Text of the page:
Historic Areas of Istanbul

Historic Areas of Istanbul

Date of inclusion on the World Heritage List: December 6, 1985

List reference: 356 Criteria: Cultural

Love for continents: ISTANBUL

The historic areas of Istanbul, the capital of three great empires, were added to the UNESCO World Heritage List in 1985.

Istanbul, which has more than 2,500 years of history, is located on a peninsula surrounded by the Sea of ​​Marmara, the Bosphorus and the Golden Horn.

The historical areas of Istanbul, the only city on two continents, consist of four main areas: the Archaeological Park (Sultanahmet Square and surroundings), Suleymaniye Mosque, Zeyrek Mosque (Christ Pantocrator’s Church) and their surrounding nature reserve and the City walls of Istanbul.

Istanbul is a holy city where mosques, churches and synagogues live side by side and even declare their brotherhood. Istanbul is also known for its palaces, villas, and monumental buildings – each a unique example of architectural styles inherited from the Ottomans. Dolmabahce Palace, Tophane Mosque, Galata Tower (Christea Turris) built by the Genoese, Sultanahmet Mosque, Ayasofya (Hagia Sophia), one of the monumental buildings of Christianity, the unique mosaics of Ayasofya, Topkapi Palace, the administrative center the Ottoman Empire rises high above the Suleymaniye Mosque on the Golden Horn, the masterpiece of the imperial architect Mimar Sinan, the historic Kapali Carsi (the Grand Bazaar), Yerebatan Sarnici (the basilica’s cistern) and the music that plays in the domes by Aya Irini (Hagia Eirene) dances. make Istanbul the capital of history and culture.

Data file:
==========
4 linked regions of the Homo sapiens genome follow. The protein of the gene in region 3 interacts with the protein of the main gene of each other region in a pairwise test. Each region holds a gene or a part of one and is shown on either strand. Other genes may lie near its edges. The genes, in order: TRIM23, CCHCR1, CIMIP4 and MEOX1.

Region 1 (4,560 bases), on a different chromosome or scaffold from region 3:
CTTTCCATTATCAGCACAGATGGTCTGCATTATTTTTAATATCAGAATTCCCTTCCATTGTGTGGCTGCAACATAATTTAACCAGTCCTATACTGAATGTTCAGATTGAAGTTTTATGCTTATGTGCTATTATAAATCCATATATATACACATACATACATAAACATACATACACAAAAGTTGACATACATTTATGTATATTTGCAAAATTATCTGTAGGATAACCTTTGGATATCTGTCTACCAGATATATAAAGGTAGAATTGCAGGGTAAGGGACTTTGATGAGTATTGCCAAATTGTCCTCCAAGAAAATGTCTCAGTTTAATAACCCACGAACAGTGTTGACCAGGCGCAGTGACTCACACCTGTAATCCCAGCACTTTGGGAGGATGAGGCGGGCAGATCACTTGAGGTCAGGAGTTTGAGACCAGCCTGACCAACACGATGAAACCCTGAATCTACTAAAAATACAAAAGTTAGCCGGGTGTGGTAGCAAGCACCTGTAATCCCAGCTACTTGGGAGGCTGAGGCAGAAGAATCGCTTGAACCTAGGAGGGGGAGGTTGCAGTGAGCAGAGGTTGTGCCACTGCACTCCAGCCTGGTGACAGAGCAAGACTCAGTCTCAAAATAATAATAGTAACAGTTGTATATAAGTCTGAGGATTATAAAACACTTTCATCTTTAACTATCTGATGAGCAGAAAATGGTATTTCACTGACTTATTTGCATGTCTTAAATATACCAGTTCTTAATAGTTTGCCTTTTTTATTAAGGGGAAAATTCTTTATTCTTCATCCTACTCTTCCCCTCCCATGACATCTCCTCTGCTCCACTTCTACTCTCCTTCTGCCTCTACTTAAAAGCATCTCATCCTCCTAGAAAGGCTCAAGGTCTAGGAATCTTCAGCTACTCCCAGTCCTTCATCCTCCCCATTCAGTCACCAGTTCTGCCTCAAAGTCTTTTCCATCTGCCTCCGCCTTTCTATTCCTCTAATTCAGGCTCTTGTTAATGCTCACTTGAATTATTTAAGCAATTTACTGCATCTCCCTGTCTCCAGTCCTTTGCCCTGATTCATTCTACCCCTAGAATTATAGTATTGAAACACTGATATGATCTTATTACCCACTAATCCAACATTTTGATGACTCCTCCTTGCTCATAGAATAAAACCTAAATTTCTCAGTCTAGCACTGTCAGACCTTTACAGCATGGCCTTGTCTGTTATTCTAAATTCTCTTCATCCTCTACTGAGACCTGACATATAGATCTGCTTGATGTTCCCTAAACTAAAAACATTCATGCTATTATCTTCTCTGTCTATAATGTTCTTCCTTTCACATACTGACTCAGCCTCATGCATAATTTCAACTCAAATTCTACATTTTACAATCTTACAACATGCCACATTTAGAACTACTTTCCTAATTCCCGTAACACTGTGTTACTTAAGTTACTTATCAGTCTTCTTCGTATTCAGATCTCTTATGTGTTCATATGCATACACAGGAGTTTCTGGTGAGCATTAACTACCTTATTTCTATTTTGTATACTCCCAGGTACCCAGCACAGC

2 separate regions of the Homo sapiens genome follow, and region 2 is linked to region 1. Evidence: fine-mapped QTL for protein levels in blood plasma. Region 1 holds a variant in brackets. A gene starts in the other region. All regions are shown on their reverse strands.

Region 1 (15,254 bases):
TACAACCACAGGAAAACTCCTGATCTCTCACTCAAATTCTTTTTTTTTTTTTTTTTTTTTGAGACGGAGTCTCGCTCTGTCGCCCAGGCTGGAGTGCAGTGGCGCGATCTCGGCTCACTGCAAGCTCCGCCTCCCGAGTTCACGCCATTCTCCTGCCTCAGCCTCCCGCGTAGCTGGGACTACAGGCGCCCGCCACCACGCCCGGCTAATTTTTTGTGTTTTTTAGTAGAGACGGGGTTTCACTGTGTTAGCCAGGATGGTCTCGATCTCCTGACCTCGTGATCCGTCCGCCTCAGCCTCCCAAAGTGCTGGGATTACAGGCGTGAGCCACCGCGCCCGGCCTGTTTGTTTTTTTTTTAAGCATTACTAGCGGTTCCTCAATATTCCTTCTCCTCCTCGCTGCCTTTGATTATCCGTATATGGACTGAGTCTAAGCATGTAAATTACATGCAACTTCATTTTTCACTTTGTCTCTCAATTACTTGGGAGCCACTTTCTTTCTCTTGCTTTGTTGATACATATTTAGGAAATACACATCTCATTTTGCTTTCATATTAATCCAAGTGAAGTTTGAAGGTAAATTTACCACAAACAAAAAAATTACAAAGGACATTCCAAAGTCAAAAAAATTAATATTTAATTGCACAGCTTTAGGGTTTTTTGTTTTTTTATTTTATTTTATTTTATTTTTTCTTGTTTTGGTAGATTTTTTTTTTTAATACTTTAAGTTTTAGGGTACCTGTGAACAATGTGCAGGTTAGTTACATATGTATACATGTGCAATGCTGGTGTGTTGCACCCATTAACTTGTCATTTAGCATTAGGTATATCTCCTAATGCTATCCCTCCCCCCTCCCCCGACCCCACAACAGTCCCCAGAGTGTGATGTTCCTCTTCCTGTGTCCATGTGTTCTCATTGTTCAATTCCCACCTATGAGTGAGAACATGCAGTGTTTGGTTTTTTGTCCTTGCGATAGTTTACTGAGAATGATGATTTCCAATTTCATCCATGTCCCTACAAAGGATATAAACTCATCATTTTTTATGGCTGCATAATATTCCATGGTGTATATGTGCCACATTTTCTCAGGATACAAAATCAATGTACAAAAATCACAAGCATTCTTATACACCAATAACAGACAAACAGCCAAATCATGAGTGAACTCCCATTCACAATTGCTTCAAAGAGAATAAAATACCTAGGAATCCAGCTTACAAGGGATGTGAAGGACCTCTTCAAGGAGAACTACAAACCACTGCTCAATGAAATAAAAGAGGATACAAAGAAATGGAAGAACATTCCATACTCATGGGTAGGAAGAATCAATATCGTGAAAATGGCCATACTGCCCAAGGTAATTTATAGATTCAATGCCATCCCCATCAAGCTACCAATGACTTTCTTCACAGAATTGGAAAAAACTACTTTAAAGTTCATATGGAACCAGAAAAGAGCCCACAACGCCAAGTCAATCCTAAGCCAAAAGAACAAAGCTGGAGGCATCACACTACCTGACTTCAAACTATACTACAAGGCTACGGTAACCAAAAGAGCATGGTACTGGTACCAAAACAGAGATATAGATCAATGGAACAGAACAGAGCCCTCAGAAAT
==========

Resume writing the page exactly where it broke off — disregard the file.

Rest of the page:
Ayasoyfa was built on one of Istanbul’s most historic sites and the current buildings were completed in AD 532-537. It was built as a cathedral and was the main center of Christianity for about 1000 years. After the Ottoman conquest of Istanbul, it was converted into a mosque. The building is currently used as a museum and a huge sum of money is known to have been spent and ten thousand workers worked on its construction.

The most important feature of the Sultanahmet Mosque compared to the Haiga Sofia is that it is the only mosque that consists of 6 minarets. The mosque with more than 36 windows is decorated with more than 20,000 Iznlk tiles.

The Topkapi Palace served as the administrative center of the Ottoman Empire and is now home to the world-famous Kasikci diamond (Spoonmaker’s Diamond). The palace is currently a museum that displays unique artifacts from the glorious history of the Ottoman Empire.

Yerebatan Sarnici (the basilica’s cistern), which was built between 527 and 567 to provide water to the nearby settlement, is located in the Archaeological Park. According to Greek mythology, Medusa turned to anyone who dared to look directly at her. The head of Medusa carved on the column base can be seen in the shallow water of the cistern and is one of the most visited attractions in the park.

Hundreds of mansions and wooden houses in Zeyrek and Suleymaniye, which form an important part of the historical areas of Istanbul, have survived to this day.

Istanbul, with its history and natural beauties, was a source of inspiration for numerous artists. Countless poems have been written and songs composed for Istanbul. Istanbul, which has a fascinating beauty thanks to its historical and cultural wealth, awaits those who want to experience the great love of the continents.

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